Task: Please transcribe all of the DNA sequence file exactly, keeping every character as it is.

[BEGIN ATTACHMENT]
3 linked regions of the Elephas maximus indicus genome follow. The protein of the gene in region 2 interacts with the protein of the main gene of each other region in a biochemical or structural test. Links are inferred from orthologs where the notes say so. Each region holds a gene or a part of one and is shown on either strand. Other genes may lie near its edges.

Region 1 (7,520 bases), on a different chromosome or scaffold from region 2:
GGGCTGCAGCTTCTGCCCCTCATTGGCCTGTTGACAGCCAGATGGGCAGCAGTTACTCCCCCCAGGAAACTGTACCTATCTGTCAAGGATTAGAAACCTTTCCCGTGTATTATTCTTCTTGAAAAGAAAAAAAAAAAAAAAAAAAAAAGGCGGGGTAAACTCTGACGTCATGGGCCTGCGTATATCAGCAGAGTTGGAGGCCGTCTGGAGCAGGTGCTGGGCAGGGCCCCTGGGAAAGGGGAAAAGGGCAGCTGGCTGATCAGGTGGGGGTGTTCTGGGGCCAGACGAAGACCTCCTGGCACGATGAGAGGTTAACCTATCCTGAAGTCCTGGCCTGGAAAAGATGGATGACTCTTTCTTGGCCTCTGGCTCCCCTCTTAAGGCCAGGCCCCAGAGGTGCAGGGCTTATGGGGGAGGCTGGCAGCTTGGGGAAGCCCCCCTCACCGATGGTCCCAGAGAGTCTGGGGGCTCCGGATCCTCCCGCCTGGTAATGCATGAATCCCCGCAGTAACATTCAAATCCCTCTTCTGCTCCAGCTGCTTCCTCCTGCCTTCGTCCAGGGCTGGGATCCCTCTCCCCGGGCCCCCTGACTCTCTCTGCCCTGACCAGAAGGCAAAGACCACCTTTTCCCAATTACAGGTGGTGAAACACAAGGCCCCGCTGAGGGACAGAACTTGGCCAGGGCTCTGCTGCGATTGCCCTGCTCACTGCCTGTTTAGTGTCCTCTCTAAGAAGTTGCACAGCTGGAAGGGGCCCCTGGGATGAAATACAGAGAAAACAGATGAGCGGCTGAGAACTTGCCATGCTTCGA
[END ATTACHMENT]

3 linked regions of the Elephas maximus indicus genome follow. The protein of the gene in region 2 interacts with the protein of the main gene of each other region in a biochemical or structural test. Links are inferred from orthologs where the notes say so. Each region holds a gene or a part of one and is shown on either strand. Other genes may lie near its edges.

Region 1 (7,520 bases), on a different chromosome or scaffold from region 2:
GGGCTGCAGCTTCTGCCCCTCATTGGCCTGTTGACAGCCAGATGGGCAGCAGTTACTCCCCCCAGGAAACTGTACCTATCTGTCAAGGATTAGAAACCTTTCCCGTGTATTATTCTTCTTGAAAAGAAAAAAAAAAAAAAAAAAAAAAGGCGGGGTAAACTCTGACGTCATGGGCCTGCGTATATCAGCAGAGTTGGAGGCCGTCTGGAGCAGGTGCTGGGCAGGGCCCCTGGGAAAGGGGAAAAGGGCAGCTGGCTGATCAGGTGGGGGTGTTCTGGGGCCAGACGAAGACCTCCTGGCACGATGAGAGGTTAACCTATCCTGAAGTCCTGGCCTGGAAAAGATGGATGACTCTTTCTTGGCCTCTGGCTCCCCTCTTAAGGCCAGGCCCCAGAGGTGCAGGGCTTATGGGGGAGGCTGGCAGCTTGGGGAAGCCCCCCTCACCGATGGTCCCAGAGAGTCTGGGGGCTCCGGATCCTCCCGCCTGGTAATGCATGAATCCCCGCAGTAACATTCAAATCCCTCTTCTGCTCCAGCTGCTTCCTCCTGCCTTCGTCCAGGGCTGGGATCCCTCTCCCCGGGCCCCCTGACTCTCTCTGCCCTGACCAGAAGGCAAAGACCACCTTTTCCCAATTACAGGTGGTGAAACACAAGGCCCCGCTGAGGGACAGAACTTGGCCAGGGCTCTGCTGCGATTGCCCTGCTCACTGCCTGTTTAGTGTCCTCTCTAAGAAGTTGCACAGCTGGAAGGGGCCCCTGGGATGAAATACAGAGAAAACAGATGAGCGGCTGAGAACTTGCCATGCTTCGA